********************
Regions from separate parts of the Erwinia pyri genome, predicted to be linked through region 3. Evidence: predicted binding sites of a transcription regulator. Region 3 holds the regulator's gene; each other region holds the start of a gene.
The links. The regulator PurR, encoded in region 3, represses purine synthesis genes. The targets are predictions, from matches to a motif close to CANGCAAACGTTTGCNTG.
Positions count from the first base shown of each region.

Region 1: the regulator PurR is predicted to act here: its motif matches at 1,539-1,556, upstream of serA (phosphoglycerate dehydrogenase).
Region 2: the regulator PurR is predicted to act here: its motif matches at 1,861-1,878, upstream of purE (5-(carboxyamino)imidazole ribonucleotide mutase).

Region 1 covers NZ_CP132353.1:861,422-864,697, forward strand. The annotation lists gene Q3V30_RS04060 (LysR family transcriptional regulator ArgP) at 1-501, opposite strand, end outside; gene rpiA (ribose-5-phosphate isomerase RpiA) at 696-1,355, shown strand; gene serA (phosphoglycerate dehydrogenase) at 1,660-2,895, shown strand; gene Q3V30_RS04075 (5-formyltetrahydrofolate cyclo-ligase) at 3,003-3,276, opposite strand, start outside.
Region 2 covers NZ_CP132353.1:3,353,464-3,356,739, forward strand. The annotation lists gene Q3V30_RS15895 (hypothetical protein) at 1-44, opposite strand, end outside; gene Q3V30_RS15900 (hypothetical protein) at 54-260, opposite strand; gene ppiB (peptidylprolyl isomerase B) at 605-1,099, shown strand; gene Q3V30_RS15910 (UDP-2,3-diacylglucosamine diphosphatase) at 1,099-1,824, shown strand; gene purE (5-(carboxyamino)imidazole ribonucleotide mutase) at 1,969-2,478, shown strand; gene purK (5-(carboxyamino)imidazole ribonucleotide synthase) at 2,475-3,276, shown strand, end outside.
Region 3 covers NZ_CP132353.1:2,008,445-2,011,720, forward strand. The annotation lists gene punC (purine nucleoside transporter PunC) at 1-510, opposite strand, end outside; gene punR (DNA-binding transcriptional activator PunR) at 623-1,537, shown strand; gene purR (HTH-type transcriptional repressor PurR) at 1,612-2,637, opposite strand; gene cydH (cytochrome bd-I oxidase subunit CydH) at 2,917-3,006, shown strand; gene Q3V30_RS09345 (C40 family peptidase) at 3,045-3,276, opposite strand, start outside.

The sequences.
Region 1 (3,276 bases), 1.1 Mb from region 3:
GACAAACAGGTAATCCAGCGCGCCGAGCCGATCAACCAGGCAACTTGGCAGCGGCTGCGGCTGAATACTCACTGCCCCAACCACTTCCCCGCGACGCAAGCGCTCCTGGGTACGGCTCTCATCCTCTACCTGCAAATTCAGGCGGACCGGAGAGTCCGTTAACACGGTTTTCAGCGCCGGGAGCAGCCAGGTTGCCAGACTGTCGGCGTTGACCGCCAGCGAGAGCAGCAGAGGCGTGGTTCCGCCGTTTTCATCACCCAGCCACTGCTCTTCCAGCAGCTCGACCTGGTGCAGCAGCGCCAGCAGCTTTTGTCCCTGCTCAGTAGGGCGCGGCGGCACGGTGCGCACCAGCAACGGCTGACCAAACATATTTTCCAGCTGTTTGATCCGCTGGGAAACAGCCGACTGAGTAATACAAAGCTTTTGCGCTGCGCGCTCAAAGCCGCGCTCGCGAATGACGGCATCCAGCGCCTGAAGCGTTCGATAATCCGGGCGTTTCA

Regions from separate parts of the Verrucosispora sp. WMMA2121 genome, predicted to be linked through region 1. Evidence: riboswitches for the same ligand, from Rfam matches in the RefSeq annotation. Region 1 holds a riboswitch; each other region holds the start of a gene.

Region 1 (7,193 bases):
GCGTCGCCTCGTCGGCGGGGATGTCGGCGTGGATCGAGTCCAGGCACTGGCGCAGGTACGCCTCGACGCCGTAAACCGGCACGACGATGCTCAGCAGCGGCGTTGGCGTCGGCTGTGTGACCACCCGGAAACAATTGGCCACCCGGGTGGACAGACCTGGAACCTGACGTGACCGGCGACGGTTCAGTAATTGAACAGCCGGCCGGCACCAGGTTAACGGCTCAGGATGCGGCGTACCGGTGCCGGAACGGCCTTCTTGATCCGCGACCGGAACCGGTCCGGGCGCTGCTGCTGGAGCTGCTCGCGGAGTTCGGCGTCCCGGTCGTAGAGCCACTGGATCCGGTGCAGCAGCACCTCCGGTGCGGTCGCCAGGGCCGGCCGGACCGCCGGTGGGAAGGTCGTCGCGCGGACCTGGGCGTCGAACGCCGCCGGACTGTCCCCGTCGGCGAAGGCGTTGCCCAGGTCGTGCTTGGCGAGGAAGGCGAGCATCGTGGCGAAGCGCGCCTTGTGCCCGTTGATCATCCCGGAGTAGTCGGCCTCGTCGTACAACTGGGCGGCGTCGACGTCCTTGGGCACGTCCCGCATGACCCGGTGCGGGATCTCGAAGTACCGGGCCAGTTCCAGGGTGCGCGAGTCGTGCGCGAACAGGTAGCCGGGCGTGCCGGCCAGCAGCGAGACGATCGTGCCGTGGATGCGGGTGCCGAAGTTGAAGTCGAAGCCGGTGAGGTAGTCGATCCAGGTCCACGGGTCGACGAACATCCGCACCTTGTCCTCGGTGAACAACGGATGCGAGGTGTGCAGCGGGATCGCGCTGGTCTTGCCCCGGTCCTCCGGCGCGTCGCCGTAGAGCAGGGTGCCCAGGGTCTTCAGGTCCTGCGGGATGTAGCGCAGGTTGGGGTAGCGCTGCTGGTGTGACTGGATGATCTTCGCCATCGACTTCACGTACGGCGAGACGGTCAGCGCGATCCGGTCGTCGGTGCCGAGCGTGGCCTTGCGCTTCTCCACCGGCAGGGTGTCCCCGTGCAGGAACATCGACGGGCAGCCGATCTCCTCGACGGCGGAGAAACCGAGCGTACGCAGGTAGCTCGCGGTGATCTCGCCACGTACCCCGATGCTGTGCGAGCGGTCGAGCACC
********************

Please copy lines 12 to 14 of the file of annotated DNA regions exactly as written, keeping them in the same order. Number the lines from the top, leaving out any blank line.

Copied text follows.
Regions from separate parts of the Verrucosispora sp. WMMA2121 genome, predicted to be linked through region 1. Evidence: riboswitches for the same ligand, from Rfam matches in the RefSeq annotation. Region 1 holds a riboswitch; each other region holds the start of a gene.

Region 1 (7,193 bases):
GCGTCGCCTCGTCGGCGGGGATGTCGGCGTGGATCGAGTCCAGGCACTGGCGCAGGTACGCCTCGACGCCGTAAACCGGCACGACGATGCTCAGCAGCGGCGTTGGCGTCGGCTGTGTGACCACCCGGAAACAATTGGCCACCCGGGTGGACAGACCTGGAACCTGACGTGACCGGCGACGGTTCAGTAATTGAACAGCCGGCCGGCACCAGGTTAACGGCTCAGGATGCGGCGTACCGGTGCCGGAACGGCCTTCTTGATCCGCGACCGGAACCGGTCCGGGCGCTGCTGCTGGAGCTGCTCGCGGAGTTCGGCGTCCCGGTCGTAGAGCCACTGGATCCGGTGCAGCAGCACCTCCGGTGCGGTCGCCAGGGCCGGCCGGACCGCCGGTGGGAAGGTCGTCGCGCGGACCTGGGCGTCGAACGCCGCCGGACTGTCCCCGTCGGCGAAGGCGTTGCCCAGGTCGTGCTTGGCGAGGAAGGCGAGCATCGTGGCGAAGCGCGCCTTGTGCCCGTTGATCATCCCGGAGTAGTCGGCCTCGTCGTACAACTGGGCGGCGTCGACGTCCTTGGGCACGTCCCGCATGACCCGGTGCGGGATCTCGAAGTACCGGGCCAGTTCCAGGGTGCGCGAGTCGTGCGCGAACAGGTAGCCGGGCGTGCCGGCCAGCAGCGAGACGATCGTGCCGTGGATGCGGGTGCCGAAGTTGAAGTCGAAGCCGGTGAGGTAGTCGATCCAGGTCCACGGGTCGACGAACATCCGCACCTTGTCCTCGGTGAACAACGGATGCGAGGTGTGCAGCGGGATCGCGCTGGTCTTGCCCCGGTCCTCCGGCGCGTCGCCGTAGAGCAGGGTGCCCAGGGTCTTCAGGTCCTGCGGGATGTAGCGCAGGTTGGGGTAGCGCTGCTGGTGTGACTGGATGATCTTCGCCATCGACTTCACGTACGGCGAGACGGTCAGCGCGATCCGGTCGTCGGTGCCGAGCGTGGCCTTGCGCTTCTCCACCGGCAGGGTGTCCCCGTGCAGGAACATCGACGGGCAGCCGATCTCCTCGACGGCGGAGAAACCGAGCGTACGCAGGTAGCTCGCGGTGATCTCGCCACGTACCCCGATGCTGTGCGAGCGGTCGAGCACC